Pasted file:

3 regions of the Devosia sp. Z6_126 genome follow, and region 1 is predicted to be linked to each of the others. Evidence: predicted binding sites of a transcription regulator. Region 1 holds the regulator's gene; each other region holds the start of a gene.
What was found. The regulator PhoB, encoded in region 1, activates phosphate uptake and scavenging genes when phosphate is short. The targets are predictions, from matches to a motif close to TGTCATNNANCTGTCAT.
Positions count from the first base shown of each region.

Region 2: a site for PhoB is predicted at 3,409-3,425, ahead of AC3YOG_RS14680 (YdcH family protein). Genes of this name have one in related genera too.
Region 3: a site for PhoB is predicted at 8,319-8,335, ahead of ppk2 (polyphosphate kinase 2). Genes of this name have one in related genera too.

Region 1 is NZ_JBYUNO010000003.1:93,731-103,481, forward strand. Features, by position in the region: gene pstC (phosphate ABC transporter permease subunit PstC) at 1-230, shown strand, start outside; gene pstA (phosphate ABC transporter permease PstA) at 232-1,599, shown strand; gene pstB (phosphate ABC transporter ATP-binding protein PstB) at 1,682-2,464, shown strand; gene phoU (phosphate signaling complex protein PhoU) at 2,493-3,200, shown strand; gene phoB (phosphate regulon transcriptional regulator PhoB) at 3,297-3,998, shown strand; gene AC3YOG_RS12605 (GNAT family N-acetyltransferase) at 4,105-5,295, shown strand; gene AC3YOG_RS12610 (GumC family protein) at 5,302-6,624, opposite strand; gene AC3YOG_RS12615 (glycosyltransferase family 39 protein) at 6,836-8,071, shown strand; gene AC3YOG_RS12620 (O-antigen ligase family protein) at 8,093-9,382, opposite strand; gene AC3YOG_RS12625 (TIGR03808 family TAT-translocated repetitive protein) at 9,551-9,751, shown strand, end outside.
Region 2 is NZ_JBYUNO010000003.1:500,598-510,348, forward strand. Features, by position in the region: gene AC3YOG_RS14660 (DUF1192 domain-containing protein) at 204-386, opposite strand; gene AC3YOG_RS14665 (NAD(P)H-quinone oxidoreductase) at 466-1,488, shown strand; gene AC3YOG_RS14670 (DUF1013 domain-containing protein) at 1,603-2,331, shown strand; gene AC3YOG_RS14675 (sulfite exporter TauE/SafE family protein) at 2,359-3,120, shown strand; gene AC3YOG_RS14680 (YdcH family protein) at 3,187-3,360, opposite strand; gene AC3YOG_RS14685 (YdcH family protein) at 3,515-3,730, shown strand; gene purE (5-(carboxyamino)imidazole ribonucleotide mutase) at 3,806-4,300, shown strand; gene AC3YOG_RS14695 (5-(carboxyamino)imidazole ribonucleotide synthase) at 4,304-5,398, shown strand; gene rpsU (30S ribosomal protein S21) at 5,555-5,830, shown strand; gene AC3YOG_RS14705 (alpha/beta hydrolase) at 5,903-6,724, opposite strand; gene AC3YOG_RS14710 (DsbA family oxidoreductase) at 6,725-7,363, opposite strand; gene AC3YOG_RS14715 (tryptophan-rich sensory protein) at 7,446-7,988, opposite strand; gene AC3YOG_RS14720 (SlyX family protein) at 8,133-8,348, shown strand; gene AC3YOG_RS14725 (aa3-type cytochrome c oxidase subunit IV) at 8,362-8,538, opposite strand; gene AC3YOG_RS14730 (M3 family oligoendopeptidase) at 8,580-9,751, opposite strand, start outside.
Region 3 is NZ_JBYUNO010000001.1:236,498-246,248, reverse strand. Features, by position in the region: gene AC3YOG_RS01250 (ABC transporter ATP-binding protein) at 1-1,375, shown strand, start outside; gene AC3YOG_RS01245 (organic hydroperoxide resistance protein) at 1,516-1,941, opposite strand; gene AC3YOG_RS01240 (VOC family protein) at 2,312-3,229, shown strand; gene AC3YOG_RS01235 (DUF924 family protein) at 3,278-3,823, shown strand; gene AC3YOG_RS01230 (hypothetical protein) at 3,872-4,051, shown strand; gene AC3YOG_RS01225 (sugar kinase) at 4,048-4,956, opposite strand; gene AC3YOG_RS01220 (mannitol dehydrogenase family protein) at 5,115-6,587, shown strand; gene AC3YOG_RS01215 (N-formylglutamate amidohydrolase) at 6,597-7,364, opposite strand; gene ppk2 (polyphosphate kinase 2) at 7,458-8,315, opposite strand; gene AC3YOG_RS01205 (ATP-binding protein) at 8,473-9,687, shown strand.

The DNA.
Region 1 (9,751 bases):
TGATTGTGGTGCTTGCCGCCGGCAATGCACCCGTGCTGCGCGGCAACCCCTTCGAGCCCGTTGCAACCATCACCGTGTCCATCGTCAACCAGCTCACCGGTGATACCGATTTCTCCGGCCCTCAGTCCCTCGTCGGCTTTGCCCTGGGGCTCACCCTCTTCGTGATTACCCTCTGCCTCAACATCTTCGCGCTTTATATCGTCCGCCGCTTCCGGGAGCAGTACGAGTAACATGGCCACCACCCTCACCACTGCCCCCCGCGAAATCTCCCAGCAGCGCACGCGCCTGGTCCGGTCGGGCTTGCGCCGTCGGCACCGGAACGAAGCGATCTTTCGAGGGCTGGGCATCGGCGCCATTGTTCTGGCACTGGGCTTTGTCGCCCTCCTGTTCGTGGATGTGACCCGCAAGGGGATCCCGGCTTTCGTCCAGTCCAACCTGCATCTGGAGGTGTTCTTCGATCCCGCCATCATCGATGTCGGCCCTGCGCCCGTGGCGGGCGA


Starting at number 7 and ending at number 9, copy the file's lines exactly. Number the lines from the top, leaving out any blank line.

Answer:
Region 2 is NZ_JBYUNO010000003.1:500,598-510,348, forward strand. Features, by position in the region: gene AC3YOG_RS14660 (DUF1192 domain-containing protein) at 204-386, opposite strand; gene AC3YOG_RS14665 (NAD(P)H-quinone oxidoreductase) at 466-1,488, shown strand; gene AC3YOG_RS14670 (DUF1013 domain-containing protein) at 1,603-2,331, shown strand; gene AC3YOG_RS14675 (sulfite exporter TauE/SafE family protein) at 2,359-3,120, shown strand; gene AC3YOG_RS14680 (YdcH family protein) at 3,187-3,360, opposite strand; gene AC3YOG_RS14685 (YdcH family protein) at 3,515-3,730, shown strand; gene purE (5-(carboxyamino)imidazole ribonucleotide mutase) at 3,806-4,300, shown strand; gene AC3YOG_RS14695 (5-(carboxyamino)imidazole ribonucleotide synthase) at 4,304-5,398, shown strand; gene rpsU (30S ribosomal protein S21) at 5,555-5,830, shown strand; gene AC3YOG_RS14705 (alpha/beta hydrolase) at 5,903-6,724, opposite strand; gene AC3YOG_RS14710 (DsbA family oxidoreductase) at 6,725-7,363, opposite strand; gene AC3YOG_RS14715 (tryptophan-rich sensory protein) at 7,446-7,988, opposite strand; gene AC3YOG_RS14720 (SlyX family protein) at 8,133-8,348, shown strand; gene AC3YOG_RS14725 (aa3-type cytochrome c oxidase subunit IV) at 8,362-8,538, opposite strand; gene AC3YOG_RS14730 (M3 family oligoendopeptidase) at 8,580-9,751, opposite strand, start outside.
Region 3 is NZ_JBYUNO010000001.1:236,498-246,248, reverse strand. Features, by position in the region: gene AC3YOG_RS01250 (ABC transporter ATP-binding protein) at 1-1,375, shown strand, start outside; gene AC3YOG_RS01245 (organic hydroperoxide resistance protein) at 1,516-1,941, opposite strand; gene AC3YOG_RS01240 (VOC family protein) at 2,312-3,229, shown strand; gene AC3YOG_RS01235 (DUF924 family protein) at 3,278-3,823, shown strand; gene AC3YOG_RS01230 (hypothetical protein) at 3,872-4,051, shown strand; gene AC3YOG_RS01225 (sugar kinase) at 4,048-4,956, opposite strand; gene AC3YOG_RS01220 (mannitol dehydrogenase family protein) at 5,115-6,587, shown strand; gene AC3YOG_RS01215 (N-formylglutamate amidohydrolase) at 6,597-7,364, opposite strand; gene ppk2 (polyphosphate kinase 2) at 7,458-8,315, opposite strand; gene AC3YOG_RS01205 (ATP-binding protein) at 8,473-9,687, shown strand.

The DNA.